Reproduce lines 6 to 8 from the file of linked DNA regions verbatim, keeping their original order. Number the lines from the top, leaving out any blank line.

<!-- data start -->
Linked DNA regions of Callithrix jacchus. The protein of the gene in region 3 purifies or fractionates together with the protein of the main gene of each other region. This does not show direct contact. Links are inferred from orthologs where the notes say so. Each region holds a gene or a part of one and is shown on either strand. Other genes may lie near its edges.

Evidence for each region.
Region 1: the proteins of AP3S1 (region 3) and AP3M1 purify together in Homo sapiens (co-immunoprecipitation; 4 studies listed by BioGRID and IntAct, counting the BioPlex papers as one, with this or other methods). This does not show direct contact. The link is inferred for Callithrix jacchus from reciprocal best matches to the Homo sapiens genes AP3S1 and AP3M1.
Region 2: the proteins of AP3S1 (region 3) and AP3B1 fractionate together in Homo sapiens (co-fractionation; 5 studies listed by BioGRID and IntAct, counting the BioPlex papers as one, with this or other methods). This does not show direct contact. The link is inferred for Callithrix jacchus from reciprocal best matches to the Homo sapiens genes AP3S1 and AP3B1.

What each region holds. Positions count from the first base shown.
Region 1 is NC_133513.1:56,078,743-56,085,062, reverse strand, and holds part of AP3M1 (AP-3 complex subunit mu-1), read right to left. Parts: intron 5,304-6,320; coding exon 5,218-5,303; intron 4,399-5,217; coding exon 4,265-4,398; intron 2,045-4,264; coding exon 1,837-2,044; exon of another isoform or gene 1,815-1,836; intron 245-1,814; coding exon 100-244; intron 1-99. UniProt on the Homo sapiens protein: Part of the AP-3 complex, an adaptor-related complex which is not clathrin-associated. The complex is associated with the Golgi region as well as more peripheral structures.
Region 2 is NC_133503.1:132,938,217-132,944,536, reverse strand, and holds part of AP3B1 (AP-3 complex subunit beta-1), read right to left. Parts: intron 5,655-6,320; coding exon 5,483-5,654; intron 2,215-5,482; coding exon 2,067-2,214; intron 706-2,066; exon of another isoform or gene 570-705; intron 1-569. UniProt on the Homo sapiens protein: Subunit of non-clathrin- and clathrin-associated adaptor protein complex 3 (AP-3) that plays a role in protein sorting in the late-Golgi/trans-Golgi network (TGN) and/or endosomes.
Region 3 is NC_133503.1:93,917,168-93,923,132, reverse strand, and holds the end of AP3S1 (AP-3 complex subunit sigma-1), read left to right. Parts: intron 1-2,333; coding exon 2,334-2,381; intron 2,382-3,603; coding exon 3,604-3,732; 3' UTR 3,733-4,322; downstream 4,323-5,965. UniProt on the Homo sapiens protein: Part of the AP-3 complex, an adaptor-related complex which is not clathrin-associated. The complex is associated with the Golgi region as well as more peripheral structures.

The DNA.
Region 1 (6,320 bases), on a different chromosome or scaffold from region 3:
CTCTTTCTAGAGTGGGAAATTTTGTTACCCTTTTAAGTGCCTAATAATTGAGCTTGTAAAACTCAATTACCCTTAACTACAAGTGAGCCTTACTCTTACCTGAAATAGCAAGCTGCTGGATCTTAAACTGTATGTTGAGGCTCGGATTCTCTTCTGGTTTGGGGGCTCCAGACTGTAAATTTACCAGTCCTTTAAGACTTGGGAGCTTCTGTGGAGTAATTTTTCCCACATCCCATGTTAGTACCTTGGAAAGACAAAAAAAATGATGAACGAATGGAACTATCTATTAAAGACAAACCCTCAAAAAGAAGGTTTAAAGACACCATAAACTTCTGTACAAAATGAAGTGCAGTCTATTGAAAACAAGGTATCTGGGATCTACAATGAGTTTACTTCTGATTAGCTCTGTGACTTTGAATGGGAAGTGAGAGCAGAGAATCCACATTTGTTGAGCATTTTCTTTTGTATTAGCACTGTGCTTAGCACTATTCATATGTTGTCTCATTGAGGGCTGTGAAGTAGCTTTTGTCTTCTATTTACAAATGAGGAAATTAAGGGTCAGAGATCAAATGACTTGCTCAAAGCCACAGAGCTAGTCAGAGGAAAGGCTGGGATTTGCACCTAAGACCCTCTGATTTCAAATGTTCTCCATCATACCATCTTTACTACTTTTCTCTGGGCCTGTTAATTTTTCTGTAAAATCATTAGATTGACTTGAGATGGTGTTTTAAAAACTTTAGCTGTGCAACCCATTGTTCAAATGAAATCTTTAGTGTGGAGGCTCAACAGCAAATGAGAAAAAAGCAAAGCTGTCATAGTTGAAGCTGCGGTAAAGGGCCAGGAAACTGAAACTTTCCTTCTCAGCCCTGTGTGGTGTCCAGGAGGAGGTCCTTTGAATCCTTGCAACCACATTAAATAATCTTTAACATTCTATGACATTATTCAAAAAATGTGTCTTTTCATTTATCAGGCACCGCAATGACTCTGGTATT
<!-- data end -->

Region 1 is NC_133513.1:56,078,743-56,085,062, reverse strand, and holds part of AP3M1 (AP-3 complex subunit mu-1), read right to left. Parts: intron 5,304-6,320; coding exon 5,218-5,303; intron 4,399-5,217; coding exon 4,265-4,398; intron 2,045-4,264; coding exon 1,837-2,044; exon of another isoform or gene 1,815-1,836; intron 245-1,814; coding exon 100-244; intron 1-99. UniProt on the Homo sapiens protein: Part of the AP-3 complex, an adaptor-related complex which is not clathrin-associated. The complex is associated with the Golgi region as well as more peripheral structures.
Region 2 is NC_133503.1:132,938,217-132,944,536, reverse strand, and holds part of AP3B1 (AP-3 complex subunit beta-1), read right to left. Parts: intron 5,655-6,320; coding exon 5,483-5,654; intron 2,215-5,482; coding exon 2,067-2,214; intron 706-2,066; exon of another isoform or gene 570-705; intron 1-569. UniProt on the Homo sapiens protein: Subunit of non-clathrin- and clathrin-associated adaptor protein complex 3 (AP-3) that plays a role in protein sorting in the late-Golgi/trans-Golgi network (TGN) and/or endosomes.
Region 3 is NC_133503.1:93,917,168-93,923,132, reverse strand, and holds the end of AP3S1 (AP-3 complex subunit sigma-1), read left to right. Parts: intron 1-2,333; coding exon 2,334-2,381; intron 2,382-3,603; coding exon 3,604-3,732; 3' UTR 3,733-4,322; downstream 4,323-5,965. UniProt on the Homo sapiens protein: Part of the AP-3 complex, an adaptor-related complex which is not clathrin-associated. The complex is associated with the Golgi region as well as more peripheral structures.